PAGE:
So if banks create credit used for financial transactions, the left side. This is of course one example of unproductive credit creation. You’re pushing up asset prices. This explains in aggregate asset bubbles and all the large asset movements. It’s simply credit creation for asset transactions. That’s not part of GDP, because GDP is value added. And of course that doesn’t add value as a zero sum game.


But it will create banking crises. Because once you’ve pushed up asset prices by 300, 400%, they just need to drop by 10%, and the banking system is bust because equity is less than 10%..


Now when banks create credit for the real economy, for real transactions, we still have two scenarios. One is easily understood. If they create credit for consumption, you suddenly have more demand for consumer goods. And if they do a lot of that, of course you get consumer price inflation. That’s what most people think of as the central scenario. Well, it’s actually only one of three. And the one that we understand best and really not the most burning one, because it’s been financial credit.


But there’s a third scenario and that’s when banks create credit for the real economy, but it’s used for business investment in the creation of new goods and services, productive investment or implementation of new technologies that creates growth without inflation and without crises.




And as long as you ensure that bank credit creation is used for the green box, you get high growth, no crises and no problems.


So why haven’t the central planners at the central banks ensured that? Well they have in some countries, but not in others.


And I think that’s really the first issue we have to address. There’s more to this and of course in twelve minutes I won’t have time to address this.


But if you split this credit creation, you can explain GDP growth very nicely in many countries. Asset prices. Japanese asset bubble is just credit creation for asset transactions. When this doubled from 15% to 30% of total credit, that was the 1980s bubble and Japan is still trying to get over that.


So total bank credit in Japan was expanding at massive growth rates, way ahead of nominal GDP. Going into asset markets. You didn’t have to be a rocket scientist to know that a banking crisis was coming next.


So the wrong allocation of money creation for asset purchases, that is the problem. And we need instead productive loans for business investment.


So the key question is who should make this decision? It seems the regulators, the central banks, actually had forgotten to tell the banks:


“Oh by the way, you should only create a productive credit for sustainable business investment.”


That way we could have prevented all these boom-bust cycles and crises and all the inequality that’s been created as a result of this.


So now that we’ve uncovered this, what should we do? Who should make this decision? So the question is not really “banks versus central banks”. Should we take the privilege to create money from the banks and give it to the central banks? It’s really “centralisation versus decentralisation”.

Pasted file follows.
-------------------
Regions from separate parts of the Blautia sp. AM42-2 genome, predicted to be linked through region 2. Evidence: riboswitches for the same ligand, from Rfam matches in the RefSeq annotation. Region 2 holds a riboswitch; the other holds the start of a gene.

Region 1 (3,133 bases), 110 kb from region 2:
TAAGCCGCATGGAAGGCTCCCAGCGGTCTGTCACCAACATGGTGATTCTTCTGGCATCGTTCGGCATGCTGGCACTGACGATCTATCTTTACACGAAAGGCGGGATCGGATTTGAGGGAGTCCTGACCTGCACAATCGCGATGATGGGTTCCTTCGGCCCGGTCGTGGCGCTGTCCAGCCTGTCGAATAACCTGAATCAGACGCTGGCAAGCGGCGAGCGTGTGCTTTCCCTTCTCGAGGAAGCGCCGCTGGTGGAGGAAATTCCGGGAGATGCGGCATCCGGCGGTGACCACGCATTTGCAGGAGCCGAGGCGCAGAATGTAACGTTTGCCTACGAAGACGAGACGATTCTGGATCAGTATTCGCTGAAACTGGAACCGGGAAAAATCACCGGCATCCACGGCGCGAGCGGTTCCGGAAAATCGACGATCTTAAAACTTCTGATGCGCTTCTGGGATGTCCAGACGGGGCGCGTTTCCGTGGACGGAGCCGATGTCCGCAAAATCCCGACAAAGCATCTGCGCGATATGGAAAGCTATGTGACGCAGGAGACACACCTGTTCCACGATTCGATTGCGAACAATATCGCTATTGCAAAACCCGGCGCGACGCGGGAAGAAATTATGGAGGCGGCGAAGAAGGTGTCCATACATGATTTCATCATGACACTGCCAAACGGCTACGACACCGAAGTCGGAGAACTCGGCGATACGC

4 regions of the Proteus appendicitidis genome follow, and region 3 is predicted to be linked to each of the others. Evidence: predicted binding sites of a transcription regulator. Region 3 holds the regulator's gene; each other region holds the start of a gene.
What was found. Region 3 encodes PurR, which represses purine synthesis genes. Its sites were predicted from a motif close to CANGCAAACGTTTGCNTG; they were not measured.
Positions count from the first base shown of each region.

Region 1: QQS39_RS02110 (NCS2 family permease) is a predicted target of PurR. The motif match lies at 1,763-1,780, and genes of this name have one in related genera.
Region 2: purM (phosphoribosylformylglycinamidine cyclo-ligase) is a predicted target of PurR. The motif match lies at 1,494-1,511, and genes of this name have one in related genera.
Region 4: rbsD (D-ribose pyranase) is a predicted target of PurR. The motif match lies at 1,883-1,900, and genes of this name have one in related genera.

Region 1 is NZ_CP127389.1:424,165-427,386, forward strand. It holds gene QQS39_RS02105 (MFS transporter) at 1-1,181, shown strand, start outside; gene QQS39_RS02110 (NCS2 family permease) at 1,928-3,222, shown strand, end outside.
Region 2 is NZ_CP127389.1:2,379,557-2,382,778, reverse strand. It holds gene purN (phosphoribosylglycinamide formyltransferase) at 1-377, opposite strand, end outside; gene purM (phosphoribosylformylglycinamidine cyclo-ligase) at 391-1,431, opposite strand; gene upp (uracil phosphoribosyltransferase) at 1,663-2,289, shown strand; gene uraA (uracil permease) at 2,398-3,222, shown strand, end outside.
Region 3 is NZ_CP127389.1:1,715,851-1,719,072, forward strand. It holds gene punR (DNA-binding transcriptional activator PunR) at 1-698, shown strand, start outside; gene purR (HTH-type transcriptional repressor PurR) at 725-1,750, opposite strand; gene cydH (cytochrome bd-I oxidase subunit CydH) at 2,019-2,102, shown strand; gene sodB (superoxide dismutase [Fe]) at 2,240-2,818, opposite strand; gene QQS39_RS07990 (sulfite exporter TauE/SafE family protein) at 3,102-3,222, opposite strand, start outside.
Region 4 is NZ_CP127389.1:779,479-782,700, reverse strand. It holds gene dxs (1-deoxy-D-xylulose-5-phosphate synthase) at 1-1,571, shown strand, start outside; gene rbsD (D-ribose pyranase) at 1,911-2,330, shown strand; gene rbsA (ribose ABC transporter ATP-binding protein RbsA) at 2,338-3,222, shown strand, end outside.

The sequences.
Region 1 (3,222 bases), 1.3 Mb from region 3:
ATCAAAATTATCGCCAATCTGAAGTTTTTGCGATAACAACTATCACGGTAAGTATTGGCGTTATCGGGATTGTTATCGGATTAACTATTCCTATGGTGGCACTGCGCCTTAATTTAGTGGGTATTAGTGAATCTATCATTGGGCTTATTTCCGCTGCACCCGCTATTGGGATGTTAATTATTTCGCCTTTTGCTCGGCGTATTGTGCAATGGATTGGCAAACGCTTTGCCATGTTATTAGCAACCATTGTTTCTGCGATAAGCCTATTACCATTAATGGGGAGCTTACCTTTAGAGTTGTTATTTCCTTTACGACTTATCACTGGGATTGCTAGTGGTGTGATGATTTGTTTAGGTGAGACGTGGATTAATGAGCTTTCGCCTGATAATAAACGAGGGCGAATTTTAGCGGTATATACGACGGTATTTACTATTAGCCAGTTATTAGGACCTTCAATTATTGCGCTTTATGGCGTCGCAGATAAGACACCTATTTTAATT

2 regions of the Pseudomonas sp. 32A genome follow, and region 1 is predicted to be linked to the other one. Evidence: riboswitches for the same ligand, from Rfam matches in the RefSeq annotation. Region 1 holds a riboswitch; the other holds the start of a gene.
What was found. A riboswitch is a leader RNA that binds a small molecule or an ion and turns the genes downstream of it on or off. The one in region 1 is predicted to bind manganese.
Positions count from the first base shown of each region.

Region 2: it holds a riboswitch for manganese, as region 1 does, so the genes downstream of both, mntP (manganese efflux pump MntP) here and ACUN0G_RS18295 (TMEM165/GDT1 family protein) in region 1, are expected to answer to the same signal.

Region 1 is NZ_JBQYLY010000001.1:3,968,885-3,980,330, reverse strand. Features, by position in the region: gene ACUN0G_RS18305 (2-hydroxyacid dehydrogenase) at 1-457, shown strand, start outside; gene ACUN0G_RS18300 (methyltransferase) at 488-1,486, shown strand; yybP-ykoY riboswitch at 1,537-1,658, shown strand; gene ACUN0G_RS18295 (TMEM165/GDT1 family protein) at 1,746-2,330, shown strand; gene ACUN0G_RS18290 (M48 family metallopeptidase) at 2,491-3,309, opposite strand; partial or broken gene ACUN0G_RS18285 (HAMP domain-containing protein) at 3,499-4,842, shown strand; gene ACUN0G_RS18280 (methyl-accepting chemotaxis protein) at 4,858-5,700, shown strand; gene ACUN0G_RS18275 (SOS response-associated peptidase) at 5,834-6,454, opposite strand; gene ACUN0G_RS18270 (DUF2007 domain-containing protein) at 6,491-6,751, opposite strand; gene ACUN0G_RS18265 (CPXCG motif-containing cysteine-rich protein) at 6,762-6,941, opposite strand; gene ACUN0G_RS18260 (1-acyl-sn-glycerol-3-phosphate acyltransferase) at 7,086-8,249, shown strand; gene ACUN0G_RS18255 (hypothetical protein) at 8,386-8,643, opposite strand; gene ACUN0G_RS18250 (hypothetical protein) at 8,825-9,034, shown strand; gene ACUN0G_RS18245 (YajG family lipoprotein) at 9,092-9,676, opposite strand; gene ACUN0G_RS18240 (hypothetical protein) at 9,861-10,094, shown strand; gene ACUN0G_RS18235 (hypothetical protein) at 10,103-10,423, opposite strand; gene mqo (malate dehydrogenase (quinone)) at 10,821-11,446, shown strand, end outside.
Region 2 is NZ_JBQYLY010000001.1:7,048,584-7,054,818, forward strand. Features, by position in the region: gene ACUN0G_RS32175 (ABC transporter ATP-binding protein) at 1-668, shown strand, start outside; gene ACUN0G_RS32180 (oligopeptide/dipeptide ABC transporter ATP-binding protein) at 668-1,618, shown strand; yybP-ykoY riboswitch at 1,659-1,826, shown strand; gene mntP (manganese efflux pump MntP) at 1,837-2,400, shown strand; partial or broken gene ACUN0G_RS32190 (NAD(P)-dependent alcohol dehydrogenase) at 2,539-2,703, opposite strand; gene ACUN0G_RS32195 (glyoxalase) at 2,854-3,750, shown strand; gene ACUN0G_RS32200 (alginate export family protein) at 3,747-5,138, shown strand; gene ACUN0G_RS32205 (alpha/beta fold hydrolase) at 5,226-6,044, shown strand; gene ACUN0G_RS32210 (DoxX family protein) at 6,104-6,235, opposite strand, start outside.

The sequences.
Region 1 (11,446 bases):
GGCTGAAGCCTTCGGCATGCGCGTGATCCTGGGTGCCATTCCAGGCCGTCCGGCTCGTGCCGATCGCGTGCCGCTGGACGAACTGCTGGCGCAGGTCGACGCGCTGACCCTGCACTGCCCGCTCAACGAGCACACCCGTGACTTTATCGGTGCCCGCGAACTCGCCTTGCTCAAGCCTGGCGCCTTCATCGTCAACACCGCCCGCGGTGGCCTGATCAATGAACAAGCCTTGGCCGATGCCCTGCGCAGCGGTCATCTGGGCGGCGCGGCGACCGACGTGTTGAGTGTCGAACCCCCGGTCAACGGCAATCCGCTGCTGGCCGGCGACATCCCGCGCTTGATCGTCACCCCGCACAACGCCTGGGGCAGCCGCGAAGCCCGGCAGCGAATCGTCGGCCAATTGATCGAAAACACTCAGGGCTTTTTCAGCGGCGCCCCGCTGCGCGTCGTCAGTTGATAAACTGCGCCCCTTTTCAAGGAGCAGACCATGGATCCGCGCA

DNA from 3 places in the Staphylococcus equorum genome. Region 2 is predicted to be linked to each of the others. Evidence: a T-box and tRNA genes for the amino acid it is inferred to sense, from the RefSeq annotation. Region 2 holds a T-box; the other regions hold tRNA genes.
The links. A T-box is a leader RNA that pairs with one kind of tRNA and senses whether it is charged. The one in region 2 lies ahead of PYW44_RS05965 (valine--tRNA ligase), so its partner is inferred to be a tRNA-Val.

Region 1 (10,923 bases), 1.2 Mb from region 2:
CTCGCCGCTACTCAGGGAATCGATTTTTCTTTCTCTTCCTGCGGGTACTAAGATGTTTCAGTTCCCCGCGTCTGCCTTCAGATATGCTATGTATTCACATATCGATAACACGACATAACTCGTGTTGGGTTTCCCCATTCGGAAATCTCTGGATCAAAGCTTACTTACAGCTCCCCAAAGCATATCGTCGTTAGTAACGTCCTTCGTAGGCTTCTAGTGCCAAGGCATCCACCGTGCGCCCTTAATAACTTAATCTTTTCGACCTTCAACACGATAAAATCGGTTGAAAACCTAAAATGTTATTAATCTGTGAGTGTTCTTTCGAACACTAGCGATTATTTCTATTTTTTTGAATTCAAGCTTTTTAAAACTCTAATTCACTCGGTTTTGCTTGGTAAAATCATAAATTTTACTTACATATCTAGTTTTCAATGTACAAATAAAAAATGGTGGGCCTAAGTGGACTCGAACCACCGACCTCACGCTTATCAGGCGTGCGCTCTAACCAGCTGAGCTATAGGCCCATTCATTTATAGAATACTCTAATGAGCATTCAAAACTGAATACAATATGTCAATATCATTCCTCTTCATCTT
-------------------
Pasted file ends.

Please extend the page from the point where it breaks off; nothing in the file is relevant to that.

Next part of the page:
Should this decision be made by central planners or in a decentralised market based fashion? What’s the scientific way to tackle this?


Well, let’s look at the empirical evidence, let’s look at the historical record.


So what’s the evidence on centralised decision making? The idea to abolish bank credit creation and centralise the decision of the quantity and allocation of the money supply in the hands of one group of central planners is not a new one! That’s how the Soviet Union ran it’s economy for half a century. That failed spectacularly!


So let’s keep that in mind. China, by the way, learnt the lesson. Deng Xiaoping from 82 onwards, changed it’s financial system and introduced banks, introduced decentralisation with hundreds, if not thousands, of banks creating credit locally and making that decision locally.


And of course China thrived and the economic miracle of double digit growth was based on that. In fact, it used window guidance of bank credit to suppress in a high growth phase the financial credit and the speculative and the consumption credit.




Another example, evidence of centralised decision making, the UK. Now the UK has a very centralised and concentrated financial system because just five banks, who as we know, collude in many ways and fix things, make all the decisions. 90% of deposits are with them. So centralised decision making in the London headquarters has not delivered very good results.


By the way, there’s reports on this has been recognised again a century ago:


“The big five dominating, lack of competition, the big five failed to provide long term investment.”


All these things were announced in a report in 1918! Of course, could have been written yesterday.


So if you look at bank credit in the US, sorry, in the UK, then 90% is “Asset Credit creation”. So credit for financial circulation is CF. And of course that’s no good!


And that’s the problem of centralised decision making. The central planners like an easy life and they think that’s good for them. It’s not good for the economy.


Another piece of evidence on centralised decision making is the ECB in the 2000s. So credit creation in Spain, Ireland, Portugal and Greece was expanding by 30, 40% under the watch and auspices and supervision of the ECB. As I had warned the ECB was going to do this, create asset bubbles, banking crises and recessions in the Eurozone.


And of course that’s what it did!


So again, the problem of centralisation in the hands of these central planners.


Another example, Japan in the eighties, they used the window guidance, credit guidance tool until the eighties for good purposes.


But then the central planners, because they’re unaccountable and too independent, decided:


“Oh, let’s create a bubble!”